University of Cambridge

Jump in Demand for Cambridge Pre-U


The recent accreditation of the Cambridge Pre-U Diploma structure and the most popular Principal Subjects by QCA has led to ajump in demand for the Cambridge Pre-U Diploma. Most of the places available for the Cambridge Pre-U INSET courses on 22 – 24 April have been quickly booked by teachers, leading organisers to schedule additional sessions for May and June.

Examination board, University of Cambridge International Examinations (CIE), does not ask schools to make formal registrations until they enter candidates for the Cambridge Pre-U examinations — the first session will take place in 2010 — but already a number of state maintained and independent schools have confirmed that they will be offering the Diploma.

Dr Kevin Stannard, CIE Director of International Curriculum Development, said: “Thirty schools have already told us that they start offering Cambridge Pre-U in 2008, with another 100 involved in trialling or INSET sessions and planning to offer Cambridge Pre-U within the next 2 – 3 years. Schools are under no compulsion to inform us of their plans, and clearly, many more schools are looking on with interest.

“QCA accreditation and the registration of the Cambridge Pre-U Diploma on Section 96 of the approved qualifications database is an important stage in opening up state schools’ access to Cambridge Pre-U as a route for students heading to university. Our aim has always been to ensure that the Cambridge Pre-U Diploma is as accessible to UK schools in the maintained sector as it is in the independent sector.”

CIE Chief Executive, Ann Puntis, said: “This is a Diploma that ticks all the boxes for students heading for university. The Cambridge Pre-U Diploma has a clear progression route, flexibility for schools, and well-designed and supported stretch and challenge for students. It meets the needs of young people, schools and universities.”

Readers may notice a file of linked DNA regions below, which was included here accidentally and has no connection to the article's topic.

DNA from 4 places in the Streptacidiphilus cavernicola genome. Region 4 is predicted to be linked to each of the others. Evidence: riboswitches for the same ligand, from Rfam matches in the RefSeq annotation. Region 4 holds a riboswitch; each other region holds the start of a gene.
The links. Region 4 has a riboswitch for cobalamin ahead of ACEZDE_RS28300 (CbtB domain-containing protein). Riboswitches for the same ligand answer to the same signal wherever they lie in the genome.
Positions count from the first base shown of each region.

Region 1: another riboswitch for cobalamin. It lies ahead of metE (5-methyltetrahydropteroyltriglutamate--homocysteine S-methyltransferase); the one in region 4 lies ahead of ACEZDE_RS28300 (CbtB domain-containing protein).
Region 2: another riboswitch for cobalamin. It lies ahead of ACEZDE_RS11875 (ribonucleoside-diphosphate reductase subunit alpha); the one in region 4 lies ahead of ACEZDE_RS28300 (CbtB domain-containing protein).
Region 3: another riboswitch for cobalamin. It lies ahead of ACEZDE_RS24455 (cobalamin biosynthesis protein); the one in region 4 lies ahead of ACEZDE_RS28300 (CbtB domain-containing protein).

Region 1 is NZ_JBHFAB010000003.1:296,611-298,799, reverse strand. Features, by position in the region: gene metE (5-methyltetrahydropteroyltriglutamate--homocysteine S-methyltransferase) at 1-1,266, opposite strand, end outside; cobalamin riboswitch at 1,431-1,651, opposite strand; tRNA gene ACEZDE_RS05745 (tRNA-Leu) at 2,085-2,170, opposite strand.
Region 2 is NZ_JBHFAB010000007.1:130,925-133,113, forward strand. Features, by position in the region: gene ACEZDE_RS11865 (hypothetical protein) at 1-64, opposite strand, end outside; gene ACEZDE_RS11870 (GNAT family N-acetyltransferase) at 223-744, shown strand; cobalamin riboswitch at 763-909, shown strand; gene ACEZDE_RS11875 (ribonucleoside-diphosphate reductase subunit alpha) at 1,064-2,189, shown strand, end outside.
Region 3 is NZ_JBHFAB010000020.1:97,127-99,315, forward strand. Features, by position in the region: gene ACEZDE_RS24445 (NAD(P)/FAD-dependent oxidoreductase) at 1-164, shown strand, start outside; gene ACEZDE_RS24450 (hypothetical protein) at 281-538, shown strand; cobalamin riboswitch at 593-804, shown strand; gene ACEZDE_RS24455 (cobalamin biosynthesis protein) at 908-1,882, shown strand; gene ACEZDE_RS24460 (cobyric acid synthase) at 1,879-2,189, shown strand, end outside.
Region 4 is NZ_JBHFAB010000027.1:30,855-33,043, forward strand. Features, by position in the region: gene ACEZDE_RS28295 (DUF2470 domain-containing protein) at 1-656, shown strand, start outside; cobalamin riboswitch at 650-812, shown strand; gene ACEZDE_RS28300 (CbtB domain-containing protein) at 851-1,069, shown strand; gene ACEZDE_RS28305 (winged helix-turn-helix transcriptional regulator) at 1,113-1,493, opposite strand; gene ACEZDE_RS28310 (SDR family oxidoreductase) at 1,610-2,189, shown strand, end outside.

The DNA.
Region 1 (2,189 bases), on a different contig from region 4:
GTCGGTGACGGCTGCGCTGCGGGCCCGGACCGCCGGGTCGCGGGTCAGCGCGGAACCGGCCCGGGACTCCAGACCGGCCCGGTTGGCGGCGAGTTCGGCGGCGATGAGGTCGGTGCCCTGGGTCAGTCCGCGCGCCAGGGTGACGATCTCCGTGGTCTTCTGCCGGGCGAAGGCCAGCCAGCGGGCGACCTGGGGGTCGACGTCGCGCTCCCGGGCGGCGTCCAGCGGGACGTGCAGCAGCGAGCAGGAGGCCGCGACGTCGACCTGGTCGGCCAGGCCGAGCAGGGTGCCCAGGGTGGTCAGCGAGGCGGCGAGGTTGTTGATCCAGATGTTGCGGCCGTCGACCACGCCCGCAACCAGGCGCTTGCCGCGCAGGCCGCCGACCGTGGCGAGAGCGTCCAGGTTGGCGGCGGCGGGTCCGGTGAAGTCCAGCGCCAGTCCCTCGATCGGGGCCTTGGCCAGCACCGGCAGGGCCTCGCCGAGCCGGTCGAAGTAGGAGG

The Cambridge Pre-U Diploma meets both the government’s plans for 14 – 19 education and its long-term strategy for increasing the number of students who go to university.

Ann Puntis said: “We welcome the current phase of the Government’s strategy for 14 – 19 education and look forward to participating in its planned consultation. The first five years of adoption of the Cambridge Pre-U Diploma fit well within the timeframe of the Government’s promised 2013 review. As the level of demand for the Cambridge Pre-U Diploma increases over the next five years, the Diploma will take its place as a distinctive and valuable qualification in the UK educational landscape.”

To be eligible for the two-year Diploma, students complete three Principal Subjects and a Global Perspectives and Research (GPR) component — a course focusing on global issues, which leads to an independent research report on a topic chosen by the student. The Diploma is flexible enough to accommodate students who wish to import existing A Levels.

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